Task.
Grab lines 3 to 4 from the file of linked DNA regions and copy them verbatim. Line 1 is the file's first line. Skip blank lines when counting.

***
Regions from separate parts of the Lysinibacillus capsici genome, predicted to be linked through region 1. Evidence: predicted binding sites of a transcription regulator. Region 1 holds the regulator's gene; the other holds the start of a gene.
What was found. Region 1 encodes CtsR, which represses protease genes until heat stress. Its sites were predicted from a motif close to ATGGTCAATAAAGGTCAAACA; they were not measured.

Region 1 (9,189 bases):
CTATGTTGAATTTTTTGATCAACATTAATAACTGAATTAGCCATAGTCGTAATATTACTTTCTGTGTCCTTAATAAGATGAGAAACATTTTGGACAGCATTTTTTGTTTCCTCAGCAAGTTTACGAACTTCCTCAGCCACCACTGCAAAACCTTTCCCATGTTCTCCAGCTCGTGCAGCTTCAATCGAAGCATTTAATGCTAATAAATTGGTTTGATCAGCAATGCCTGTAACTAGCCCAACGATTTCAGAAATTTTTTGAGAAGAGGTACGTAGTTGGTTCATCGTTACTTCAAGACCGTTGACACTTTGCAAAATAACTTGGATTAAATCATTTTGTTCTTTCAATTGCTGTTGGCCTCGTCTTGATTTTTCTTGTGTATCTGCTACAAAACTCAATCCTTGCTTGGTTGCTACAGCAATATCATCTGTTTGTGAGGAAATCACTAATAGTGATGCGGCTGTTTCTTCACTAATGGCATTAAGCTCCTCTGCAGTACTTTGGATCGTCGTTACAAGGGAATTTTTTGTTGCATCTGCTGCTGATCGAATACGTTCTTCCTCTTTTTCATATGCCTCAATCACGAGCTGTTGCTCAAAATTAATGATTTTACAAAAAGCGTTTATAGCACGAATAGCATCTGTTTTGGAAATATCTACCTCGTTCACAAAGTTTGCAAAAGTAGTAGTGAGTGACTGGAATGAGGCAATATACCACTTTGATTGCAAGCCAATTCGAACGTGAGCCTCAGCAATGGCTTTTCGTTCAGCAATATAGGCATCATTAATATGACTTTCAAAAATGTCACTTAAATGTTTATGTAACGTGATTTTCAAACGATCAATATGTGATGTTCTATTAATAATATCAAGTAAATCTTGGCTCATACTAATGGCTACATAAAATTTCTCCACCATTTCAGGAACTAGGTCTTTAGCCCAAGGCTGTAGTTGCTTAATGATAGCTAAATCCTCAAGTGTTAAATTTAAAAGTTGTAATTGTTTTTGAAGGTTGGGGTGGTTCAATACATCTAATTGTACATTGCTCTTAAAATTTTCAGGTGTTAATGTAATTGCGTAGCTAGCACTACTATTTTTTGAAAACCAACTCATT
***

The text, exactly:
Region 1 (9,189 bases):
CTATGTTGAATTTTTTGATCAACATTAATAACTGAATTAGCCATAGTCGTAATATTACTTTCTGTGTCCTTAATAAGATGAGAAACATTTTGGACAGCATTTTTTGTTTCCTCAGCAAGTTTACGAACTTCCTCAGCCACCACTGCAAAACCTTTCCCATGTTCTCCAGCTCGTGCAGCTTCAATCGAAGCATTTAATGCTAATAAATTGGTTTGATCAGCAATGCCTGTAACTAGCCCAACGATTTCAGAAATTTTTTGAGAAGAGGTACGTAGTTGGTTCATCGTTACTTCAAGACCGTTGACACTTTGCAAAATAACTTGGATTAAATCATTTTGTTCTTTCAATTGCTGTTGGCCTCGTCTTGATTTTTCTTGTGTATCTGCTACAAAACTCAATCCTTGCTTGGTTGCTACAGCAATATCATCTGTTTGTGAGGAAATCACTAATAGTGATGCGGCTGTTTCTTCACTAATGGCATTAAGCTCCTCTGCAGTACTTTGGATCGTCGTTACAAGGGAATTTTTTGTTGCATCTGCTGCTGATCGAATACGTTCTTCCTCTTTTTCATATGCCTCAATCACGAGCTGTTGCTCAAAATTAATGATTTTACAAAAAGCGTTTATAGCACGAATAGCATCTGTTTTGGAAATATCTACCTCGTTCACAAAGTTTGCAAAAGTAGTAGTGAGTGACTGGAATGAGGCAATATACCACTTTGATTGCAAGCCAATTCGAACGTGAGCCTCAGCAATGGCTTTTCGTTCAGCAATATAGGCATCATTAATATGACTTTCAAAAATGTCACTTAAATGTTTATGTAACGTGATTTTCAAACGATCAATATGTGATGTTCTATTAATAATATCAAGTAAATCTTGGCTCATACTAATGGCTACATAAAATTTCTCCACCATTTCAGGAACTAGGTCTTTAGCCCAAGGCTGTAGTTGCTTAATGATAGCTAAATCCTCAAGTGTTAAATTTAAAAGTTGTAATTGTTTTTGAAGGTTGGGGTGGTTCAATACATCTAATTGTACATTGCTCTTAAAATTTTCAGGTGTTAATGTAATTGCGTAGCTAGCACTACTATTTTTTGAAAACCAACTCATT